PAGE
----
821. Dicit ergo: licet haec, quae dicta sunt supra, dixerim, non tamen volo vos donum linguarum spernere, sed volo vos omnes loqui linguis, tamen magis volo ut prophetetis. Num. XI, 29: quis tribuat ut omnis populus, et cetera.
821. He says, therefore: although I said the things stated above, I do not wish to spurn the gift of tongues, but I would have you all to speak with tongues, but more to prophesy: would that the Lord’s people were prophets (Num 11:29).
822. Cuius rationem assignat, cum dicit nam maior, etc., quasi dicat: ideo volo ut magis prophetetis, quia maior est, et cetera.
822. He assigns the reason for this when he says: for greater is he who prophecies. As if to say: the reason I wish that you would prophesy more is that it is greater.
Et huius ratio est, quia aliquando aliqui moventur a Spiritu Sancto loqui aliquid mysticum, quod ipsi non intelligunt; unde isti habent donum linguarum. Aliquando autem non solum loquuntur linguis, sed etiam ea, quae dicunt, interpretantur. Et ideo dicit nisi forte interpretetur.
The reason for this is that some are sometimes moved by the Holy Spirit to speak something mystical, which they do not understand. Hence, they have the gift of tongues. But sometimes they not only speak in tongues, but also interpret what they say. Hence he says: unless perhaps he interprets.
Nam donum linguarum cum interpretatione est melius quam prophetia; quia, sicut dictum est, interpretatio cuiuscumque ardui pertinet ad prophetiam. Unde qui loquitur et qui interpretatur propheta est et donum linguarum habet, et interpretatur, ut Ecclesiam Dei aedificet; ideo dicit ut Ecclesia, etc., id est non solum intelligat se, sed etiam ut Ecclesia aedificetur. Rom. XIV, 19: quae aedificationis sunt invicem custodiamus. Et Rom. XV, v. 2: unusquisque proximo suo placeat in bonum ad aedificationem.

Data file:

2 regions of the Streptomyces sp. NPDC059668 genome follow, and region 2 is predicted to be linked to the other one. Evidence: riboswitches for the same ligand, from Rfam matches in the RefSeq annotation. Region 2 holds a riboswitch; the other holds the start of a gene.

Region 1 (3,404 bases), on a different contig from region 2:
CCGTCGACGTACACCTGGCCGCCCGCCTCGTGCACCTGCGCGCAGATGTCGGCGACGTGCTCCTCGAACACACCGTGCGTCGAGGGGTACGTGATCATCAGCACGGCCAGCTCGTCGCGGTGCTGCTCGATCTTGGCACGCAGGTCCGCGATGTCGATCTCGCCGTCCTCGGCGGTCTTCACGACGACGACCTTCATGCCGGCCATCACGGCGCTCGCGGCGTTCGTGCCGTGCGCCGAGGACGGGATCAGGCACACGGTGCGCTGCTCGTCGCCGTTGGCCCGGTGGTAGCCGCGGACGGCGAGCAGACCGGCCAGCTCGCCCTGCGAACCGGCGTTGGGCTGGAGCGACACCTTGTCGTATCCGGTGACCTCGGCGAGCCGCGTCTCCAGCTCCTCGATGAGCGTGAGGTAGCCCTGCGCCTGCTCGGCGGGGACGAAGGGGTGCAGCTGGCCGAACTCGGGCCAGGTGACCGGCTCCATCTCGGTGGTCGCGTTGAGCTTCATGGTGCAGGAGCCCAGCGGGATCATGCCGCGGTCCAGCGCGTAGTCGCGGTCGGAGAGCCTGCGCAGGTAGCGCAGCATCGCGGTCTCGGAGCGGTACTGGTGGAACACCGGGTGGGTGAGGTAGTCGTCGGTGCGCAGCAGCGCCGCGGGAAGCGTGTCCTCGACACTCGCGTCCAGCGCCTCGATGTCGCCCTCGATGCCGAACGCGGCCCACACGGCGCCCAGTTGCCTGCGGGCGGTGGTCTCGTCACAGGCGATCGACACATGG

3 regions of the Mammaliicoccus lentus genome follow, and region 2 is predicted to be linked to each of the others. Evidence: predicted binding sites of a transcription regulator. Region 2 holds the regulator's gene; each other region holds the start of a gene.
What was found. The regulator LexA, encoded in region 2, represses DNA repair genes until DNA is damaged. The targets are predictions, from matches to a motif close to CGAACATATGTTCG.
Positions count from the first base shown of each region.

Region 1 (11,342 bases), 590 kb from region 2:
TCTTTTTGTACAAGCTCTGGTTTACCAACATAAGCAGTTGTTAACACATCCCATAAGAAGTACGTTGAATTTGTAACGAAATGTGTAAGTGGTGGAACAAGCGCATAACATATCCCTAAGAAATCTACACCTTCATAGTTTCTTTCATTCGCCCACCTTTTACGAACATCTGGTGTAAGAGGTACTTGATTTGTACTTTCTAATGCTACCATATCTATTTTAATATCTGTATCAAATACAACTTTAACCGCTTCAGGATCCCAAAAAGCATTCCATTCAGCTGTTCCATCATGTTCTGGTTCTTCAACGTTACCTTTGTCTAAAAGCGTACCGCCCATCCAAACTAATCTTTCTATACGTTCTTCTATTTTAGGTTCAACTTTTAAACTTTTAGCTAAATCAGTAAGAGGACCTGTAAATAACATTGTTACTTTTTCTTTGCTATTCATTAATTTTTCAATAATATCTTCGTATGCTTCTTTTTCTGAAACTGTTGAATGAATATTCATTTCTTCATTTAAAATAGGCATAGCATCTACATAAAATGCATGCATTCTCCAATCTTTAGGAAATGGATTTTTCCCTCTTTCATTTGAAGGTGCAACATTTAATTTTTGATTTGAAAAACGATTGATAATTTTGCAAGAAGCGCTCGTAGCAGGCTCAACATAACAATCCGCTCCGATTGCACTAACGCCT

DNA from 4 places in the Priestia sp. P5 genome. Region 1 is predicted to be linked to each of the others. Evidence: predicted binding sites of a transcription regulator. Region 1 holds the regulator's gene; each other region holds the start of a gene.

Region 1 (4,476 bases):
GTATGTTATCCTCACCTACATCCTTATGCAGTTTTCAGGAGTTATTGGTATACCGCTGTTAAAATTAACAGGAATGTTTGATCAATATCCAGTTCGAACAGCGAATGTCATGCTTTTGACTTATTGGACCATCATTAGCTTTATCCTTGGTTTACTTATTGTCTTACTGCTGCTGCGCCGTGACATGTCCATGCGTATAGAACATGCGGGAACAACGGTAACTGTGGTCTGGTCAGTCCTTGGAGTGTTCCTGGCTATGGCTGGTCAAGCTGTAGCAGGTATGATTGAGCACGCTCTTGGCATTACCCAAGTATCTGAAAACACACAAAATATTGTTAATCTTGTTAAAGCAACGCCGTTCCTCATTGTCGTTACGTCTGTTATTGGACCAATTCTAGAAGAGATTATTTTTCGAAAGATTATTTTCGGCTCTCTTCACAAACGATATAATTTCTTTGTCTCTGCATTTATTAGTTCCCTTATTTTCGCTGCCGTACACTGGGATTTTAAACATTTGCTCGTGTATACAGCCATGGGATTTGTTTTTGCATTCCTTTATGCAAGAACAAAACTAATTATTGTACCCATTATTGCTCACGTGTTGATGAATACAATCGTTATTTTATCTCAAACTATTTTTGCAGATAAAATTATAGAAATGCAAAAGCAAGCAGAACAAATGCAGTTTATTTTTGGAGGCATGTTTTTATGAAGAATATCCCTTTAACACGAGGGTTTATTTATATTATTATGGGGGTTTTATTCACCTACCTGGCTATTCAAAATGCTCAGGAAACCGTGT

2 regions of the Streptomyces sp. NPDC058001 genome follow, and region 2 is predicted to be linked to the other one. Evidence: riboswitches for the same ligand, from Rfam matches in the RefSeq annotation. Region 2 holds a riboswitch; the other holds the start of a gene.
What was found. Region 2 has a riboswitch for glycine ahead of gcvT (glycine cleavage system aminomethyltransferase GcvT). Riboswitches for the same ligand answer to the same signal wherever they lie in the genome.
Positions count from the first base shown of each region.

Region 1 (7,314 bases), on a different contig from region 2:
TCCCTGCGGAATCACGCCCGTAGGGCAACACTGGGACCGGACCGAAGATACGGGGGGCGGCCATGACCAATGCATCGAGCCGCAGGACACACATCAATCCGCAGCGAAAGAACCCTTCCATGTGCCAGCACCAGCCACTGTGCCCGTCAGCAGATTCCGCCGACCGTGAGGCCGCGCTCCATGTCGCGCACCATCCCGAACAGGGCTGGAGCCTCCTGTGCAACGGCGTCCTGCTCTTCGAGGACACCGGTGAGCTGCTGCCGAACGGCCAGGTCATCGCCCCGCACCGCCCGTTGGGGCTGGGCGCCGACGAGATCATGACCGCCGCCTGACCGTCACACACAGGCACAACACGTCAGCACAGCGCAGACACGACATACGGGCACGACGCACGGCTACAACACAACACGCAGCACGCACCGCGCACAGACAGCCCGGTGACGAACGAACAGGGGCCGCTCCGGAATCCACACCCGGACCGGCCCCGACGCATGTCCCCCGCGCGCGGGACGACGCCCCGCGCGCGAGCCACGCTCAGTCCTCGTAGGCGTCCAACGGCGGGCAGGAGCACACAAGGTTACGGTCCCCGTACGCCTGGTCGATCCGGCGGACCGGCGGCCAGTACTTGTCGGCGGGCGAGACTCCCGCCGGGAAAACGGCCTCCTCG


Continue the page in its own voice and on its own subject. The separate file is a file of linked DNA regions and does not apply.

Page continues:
For the gift of tongues with interpretation is better than prophecy, because as has been said, the interpretation of anything arduous pertains to prophecy. Hence, one who speaks and interprets is a prophet and has the gift of tongues, and he interprets in order to edify the Church. Hence he says, that the Church may receive edification, i.e., that he not only understand himself but also edify the Church: let us pursue what makes for mutual edification (Rom 14:19); let each of you please the neighbor for his good to edify him (Rom 15:2).
823. Nunc autem, fratres, et cetera. Hic probat donum prophetiae esse excellentius quam donum linguarum, per exempla, et hoc tripliciter.
823. Then when he says: now, brethren, he proves by examples that the gift of prophecy is more excellent than the gift of tongues, and this in three ways:
Primo per exemplum a seipso sumptum;
first, by giving an example taken from himself;
secundo per exemplum sumptum a rebus inanimatis, ibi tamen quae sine anima, etc.;
second, by an example taken from inanimate things, at even things without life;
tertio per exemplum sumptum ab hominibus diversimode loquentibus, ibi tam multa, et cetera.
third by an example taken from men speaking different language, at there are, for example.